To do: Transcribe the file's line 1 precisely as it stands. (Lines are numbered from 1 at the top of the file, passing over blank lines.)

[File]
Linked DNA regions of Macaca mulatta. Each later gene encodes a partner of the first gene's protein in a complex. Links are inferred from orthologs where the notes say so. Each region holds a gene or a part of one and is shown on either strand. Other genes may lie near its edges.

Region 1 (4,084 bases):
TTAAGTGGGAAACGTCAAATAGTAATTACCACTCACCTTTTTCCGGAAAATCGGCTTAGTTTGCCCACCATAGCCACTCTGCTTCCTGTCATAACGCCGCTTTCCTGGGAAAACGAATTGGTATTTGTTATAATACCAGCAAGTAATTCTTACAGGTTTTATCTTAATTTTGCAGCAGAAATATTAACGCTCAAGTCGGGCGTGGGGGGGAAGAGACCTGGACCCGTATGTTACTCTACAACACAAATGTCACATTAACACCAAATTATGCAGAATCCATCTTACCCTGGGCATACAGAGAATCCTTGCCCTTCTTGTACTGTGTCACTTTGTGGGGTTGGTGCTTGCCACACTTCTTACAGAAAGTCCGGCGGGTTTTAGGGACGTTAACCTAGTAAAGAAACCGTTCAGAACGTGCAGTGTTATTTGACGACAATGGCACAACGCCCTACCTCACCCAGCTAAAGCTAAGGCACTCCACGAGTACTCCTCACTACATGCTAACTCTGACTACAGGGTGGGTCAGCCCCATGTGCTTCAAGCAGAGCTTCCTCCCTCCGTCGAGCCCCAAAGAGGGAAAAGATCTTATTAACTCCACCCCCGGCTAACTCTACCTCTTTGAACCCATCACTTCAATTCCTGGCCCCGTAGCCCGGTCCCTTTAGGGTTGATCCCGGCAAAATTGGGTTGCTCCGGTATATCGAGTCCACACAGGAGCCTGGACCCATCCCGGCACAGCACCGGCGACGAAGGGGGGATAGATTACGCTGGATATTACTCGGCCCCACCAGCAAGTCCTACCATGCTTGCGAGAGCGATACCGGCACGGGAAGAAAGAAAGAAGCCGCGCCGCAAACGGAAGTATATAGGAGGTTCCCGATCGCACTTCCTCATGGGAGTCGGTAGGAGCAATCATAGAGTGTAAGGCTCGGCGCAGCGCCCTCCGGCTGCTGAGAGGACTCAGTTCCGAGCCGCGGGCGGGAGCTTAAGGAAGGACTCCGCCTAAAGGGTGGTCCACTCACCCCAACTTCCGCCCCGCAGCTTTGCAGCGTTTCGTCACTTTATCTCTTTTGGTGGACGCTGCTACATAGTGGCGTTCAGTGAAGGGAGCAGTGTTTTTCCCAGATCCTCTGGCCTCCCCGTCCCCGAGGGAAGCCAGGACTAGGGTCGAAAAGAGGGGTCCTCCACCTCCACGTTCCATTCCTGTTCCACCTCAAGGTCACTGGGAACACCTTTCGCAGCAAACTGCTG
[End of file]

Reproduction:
Linked DNA regions of Macaca mulatta. Each later gene encodes a partner of the first gene's protein in a complex. Links are inferred from orthologs where the notes say so. Each region holds a gene or a part of one and is shown on either strand. Other genes may lie near its edges.